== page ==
Kinetic and mechanistic characterization of the polyhydroxybutyrate synthase from Ralstonia eutropha.

TitleKinetic and mechanistic characterization of the polyhydroxybutyrate synthase from Ralstonia eutropha.
Publication TypeJournal Article
Year of Publication2000
AuthorsZhang S, Yasuo T, Lenz RW, Goodwin S
Date Published2000 Summer
KeywordsAcyltransferases, Catalysis, Chromatography, Gel, Coenzyme A, Culture Media, Hydrogen-Ion Concentration, Kinetics, Molecular Weight, Proteobacteria

Purified Ralstonia eutropha polyhydroxybutyrate (PHB) synthase from recombinant cells can exist as monomer and dimer. The polymerization reaction catalyzed by this enzyme displays a lag phase, which causes difficulties for kinetic and mechanistic characterization of the enzymatic polymerization reaction. In this study, we developed a method to eliminate the lag phase of PHB synthase by physical means, i.e., adding multihydroxyl compounds to the enzyme solution. This method allows us to recognize the nature of the lag phase as a physical rather than a chemical process. With such lag-phase-free-enzyme, the kinetic properties of the enzyme were investigated. The results indicate that 3-hydroxybutyryl-CoA (3HBCoA) is the optimal substrate for the enzyme. A slower catalytic rate and lower binding ability account for a lower reactivity of 3-hydroxyvaleryl-CoA (3HVCoA) compared to that of 3HBCoA. The change of hydroxyl group from the beta to the gamma position causes dramatic decreases in the binding ability of 4-hydroxybutyryl-CoA (4HBCoA). By using a dilution strategy and size exclusion chromatographic technique, the active form of the enzyme was identified to be the dimeric form. The number of catalytic sites in the dimeric form of the enzyme was examined by comparing the molecular weight of polyhydroxybutyrate as a function of substrate-to-enzyme ratio. The results suggest that the dimeric enzyme has only one catalytic site. A revised model of polymerization reaction catalyzed by R. eutropha PHB synthase is described.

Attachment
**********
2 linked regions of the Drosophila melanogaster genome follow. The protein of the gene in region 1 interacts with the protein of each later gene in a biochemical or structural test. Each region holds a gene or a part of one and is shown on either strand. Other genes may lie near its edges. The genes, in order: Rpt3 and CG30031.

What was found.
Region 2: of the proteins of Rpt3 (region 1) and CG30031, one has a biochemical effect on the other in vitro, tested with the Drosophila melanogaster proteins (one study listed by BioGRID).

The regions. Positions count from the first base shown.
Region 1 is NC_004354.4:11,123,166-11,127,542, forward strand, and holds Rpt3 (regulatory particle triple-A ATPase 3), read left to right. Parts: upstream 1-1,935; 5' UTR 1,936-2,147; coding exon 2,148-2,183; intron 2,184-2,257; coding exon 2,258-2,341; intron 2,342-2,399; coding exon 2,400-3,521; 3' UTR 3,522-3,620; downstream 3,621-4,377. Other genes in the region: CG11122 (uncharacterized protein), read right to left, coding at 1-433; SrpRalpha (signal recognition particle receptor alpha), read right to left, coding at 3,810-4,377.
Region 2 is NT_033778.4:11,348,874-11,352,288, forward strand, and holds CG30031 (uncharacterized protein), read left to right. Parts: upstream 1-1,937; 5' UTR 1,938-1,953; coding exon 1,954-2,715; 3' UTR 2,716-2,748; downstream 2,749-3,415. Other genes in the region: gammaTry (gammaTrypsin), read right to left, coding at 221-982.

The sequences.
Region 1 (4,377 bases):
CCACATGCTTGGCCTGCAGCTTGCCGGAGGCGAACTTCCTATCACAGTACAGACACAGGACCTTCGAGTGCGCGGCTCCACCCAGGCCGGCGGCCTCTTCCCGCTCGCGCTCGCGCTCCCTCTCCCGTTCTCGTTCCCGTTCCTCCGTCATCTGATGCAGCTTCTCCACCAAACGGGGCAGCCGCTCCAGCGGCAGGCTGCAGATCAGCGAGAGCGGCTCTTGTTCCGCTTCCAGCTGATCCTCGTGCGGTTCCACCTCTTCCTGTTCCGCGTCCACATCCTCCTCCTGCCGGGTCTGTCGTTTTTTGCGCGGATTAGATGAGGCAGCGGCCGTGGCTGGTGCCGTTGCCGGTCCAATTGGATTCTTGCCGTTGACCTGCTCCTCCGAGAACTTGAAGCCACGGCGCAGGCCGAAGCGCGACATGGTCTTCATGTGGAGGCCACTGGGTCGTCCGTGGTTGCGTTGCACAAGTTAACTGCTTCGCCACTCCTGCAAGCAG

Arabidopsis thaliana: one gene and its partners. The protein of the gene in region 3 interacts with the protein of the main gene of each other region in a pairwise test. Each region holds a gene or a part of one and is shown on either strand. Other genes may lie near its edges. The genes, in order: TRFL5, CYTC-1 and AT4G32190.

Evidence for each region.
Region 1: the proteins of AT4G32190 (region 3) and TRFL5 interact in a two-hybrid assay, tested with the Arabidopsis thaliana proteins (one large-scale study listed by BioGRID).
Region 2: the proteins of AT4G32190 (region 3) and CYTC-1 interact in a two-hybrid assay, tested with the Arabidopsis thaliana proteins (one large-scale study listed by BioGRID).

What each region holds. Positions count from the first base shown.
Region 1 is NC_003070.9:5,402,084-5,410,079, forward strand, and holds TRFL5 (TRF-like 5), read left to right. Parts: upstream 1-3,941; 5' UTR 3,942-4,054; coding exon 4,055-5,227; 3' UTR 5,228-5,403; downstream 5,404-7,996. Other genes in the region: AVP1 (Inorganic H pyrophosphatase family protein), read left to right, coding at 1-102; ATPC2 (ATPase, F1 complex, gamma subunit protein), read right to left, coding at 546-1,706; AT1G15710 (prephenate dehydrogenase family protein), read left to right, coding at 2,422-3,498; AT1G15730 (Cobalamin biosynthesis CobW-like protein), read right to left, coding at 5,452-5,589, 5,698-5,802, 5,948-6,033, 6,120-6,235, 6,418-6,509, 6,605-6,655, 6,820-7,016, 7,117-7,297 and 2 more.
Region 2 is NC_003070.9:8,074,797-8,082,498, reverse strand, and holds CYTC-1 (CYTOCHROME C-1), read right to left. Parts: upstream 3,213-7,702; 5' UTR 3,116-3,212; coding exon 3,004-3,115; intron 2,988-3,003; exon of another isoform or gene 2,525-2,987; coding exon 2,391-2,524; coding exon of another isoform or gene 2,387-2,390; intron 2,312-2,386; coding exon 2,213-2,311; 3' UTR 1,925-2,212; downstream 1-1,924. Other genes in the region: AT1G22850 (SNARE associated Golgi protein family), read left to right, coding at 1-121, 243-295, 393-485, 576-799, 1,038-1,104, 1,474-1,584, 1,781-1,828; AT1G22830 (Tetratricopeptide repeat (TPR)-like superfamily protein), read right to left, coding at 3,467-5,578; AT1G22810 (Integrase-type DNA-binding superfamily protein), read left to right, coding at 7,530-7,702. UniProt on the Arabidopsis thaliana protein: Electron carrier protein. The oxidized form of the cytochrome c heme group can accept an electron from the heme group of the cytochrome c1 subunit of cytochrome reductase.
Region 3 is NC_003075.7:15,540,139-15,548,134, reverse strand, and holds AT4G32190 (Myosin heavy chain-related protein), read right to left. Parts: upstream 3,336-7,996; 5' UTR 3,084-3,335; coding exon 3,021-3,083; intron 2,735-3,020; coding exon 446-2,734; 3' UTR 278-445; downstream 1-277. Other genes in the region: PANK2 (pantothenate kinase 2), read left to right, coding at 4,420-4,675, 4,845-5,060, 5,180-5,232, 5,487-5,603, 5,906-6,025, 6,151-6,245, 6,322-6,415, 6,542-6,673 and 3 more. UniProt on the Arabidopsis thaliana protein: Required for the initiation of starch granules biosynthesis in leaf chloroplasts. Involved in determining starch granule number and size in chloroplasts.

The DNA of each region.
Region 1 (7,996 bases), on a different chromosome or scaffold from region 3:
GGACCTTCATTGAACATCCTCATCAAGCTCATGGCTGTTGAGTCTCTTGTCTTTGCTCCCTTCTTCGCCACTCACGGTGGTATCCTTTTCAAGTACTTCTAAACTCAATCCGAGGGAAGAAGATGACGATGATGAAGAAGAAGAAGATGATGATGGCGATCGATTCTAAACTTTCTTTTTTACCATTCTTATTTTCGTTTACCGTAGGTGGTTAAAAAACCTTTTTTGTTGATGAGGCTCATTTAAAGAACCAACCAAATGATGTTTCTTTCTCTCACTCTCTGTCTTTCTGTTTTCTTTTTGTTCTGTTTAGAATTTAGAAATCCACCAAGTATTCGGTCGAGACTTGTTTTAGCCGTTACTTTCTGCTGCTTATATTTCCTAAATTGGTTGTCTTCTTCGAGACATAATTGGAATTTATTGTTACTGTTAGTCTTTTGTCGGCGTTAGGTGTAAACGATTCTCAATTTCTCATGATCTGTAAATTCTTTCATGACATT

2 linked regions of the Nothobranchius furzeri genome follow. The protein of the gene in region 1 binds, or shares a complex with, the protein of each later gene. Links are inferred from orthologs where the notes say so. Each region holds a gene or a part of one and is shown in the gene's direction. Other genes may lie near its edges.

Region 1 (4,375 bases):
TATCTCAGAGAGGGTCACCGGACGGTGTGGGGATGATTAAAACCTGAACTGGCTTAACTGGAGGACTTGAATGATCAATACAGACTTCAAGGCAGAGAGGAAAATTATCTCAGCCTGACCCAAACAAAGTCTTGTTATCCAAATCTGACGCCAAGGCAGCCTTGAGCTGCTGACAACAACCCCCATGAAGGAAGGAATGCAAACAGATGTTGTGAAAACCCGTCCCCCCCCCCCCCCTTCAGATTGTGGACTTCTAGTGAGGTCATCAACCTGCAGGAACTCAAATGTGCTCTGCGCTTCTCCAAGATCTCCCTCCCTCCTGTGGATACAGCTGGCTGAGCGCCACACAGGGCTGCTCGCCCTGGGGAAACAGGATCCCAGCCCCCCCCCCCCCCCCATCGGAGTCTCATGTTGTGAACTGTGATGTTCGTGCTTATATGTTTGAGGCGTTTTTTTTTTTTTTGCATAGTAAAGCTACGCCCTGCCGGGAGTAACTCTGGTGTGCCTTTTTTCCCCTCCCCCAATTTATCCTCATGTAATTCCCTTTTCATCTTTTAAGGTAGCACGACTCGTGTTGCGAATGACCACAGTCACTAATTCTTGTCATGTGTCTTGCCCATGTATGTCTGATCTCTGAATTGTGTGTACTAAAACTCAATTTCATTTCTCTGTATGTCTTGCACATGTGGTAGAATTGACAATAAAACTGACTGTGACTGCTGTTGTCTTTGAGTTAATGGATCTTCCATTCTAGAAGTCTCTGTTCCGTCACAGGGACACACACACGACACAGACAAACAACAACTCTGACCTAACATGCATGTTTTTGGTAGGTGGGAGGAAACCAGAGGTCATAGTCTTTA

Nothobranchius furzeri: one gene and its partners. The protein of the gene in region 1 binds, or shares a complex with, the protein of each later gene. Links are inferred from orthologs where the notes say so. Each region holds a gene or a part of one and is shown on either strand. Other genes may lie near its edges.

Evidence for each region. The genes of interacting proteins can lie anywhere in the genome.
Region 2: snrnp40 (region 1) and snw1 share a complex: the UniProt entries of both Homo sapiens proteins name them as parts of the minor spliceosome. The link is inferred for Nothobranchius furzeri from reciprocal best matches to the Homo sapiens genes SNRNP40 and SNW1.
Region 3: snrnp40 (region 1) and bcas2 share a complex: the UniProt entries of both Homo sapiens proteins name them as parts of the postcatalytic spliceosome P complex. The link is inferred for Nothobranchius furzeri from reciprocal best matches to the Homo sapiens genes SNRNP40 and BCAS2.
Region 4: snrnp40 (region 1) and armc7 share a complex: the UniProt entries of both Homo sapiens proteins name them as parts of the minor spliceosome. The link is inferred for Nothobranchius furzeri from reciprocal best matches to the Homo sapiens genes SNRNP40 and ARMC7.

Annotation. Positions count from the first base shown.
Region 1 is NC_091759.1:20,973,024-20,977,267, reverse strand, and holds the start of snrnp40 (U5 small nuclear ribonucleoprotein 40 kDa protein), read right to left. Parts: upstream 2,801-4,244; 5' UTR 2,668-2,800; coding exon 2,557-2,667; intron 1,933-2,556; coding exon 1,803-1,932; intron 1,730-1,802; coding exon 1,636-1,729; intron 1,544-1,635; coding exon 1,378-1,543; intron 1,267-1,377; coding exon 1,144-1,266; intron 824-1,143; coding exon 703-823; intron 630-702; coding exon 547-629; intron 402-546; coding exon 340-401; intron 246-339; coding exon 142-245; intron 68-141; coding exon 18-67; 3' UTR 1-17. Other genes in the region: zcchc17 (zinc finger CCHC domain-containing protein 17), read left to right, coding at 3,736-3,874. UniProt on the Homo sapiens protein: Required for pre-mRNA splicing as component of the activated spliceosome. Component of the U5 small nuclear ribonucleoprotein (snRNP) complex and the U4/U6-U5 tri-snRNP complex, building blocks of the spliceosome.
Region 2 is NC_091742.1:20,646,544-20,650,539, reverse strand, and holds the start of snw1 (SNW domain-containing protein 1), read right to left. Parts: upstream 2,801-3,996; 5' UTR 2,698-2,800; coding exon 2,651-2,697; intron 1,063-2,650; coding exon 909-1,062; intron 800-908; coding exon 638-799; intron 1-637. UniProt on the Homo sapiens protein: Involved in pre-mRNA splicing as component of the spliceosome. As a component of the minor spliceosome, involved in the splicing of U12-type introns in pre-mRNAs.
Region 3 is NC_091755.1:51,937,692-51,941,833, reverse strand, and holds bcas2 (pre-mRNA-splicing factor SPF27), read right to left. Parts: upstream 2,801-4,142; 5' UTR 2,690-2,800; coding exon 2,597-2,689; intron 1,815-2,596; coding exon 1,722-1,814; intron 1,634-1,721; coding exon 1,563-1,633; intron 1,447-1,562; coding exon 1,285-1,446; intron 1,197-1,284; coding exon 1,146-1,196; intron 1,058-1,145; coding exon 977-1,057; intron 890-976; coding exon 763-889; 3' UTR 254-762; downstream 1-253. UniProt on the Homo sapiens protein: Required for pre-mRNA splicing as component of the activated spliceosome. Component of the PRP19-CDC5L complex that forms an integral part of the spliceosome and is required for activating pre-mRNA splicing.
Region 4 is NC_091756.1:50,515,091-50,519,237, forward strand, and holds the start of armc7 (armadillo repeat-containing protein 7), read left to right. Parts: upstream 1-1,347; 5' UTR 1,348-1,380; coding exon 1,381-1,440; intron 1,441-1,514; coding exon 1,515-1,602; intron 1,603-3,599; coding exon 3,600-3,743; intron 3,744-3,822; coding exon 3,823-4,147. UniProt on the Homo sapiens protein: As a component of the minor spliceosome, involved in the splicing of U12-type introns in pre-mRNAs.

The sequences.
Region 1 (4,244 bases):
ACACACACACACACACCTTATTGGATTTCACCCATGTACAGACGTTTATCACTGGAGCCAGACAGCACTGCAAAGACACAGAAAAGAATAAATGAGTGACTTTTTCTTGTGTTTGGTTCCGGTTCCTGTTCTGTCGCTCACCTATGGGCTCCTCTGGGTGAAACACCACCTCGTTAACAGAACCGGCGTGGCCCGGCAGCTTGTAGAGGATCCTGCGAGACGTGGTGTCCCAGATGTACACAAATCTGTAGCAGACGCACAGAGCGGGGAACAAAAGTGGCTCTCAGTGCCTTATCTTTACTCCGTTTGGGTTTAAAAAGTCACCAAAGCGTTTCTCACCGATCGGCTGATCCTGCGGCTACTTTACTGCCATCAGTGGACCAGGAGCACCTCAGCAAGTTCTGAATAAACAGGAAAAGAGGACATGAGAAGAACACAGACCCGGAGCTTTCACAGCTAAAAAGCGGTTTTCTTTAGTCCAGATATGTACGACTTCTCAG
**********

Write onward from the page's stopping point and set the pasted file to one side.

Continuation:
Alternate JournalBiomacromolecules
PubMed ID11710107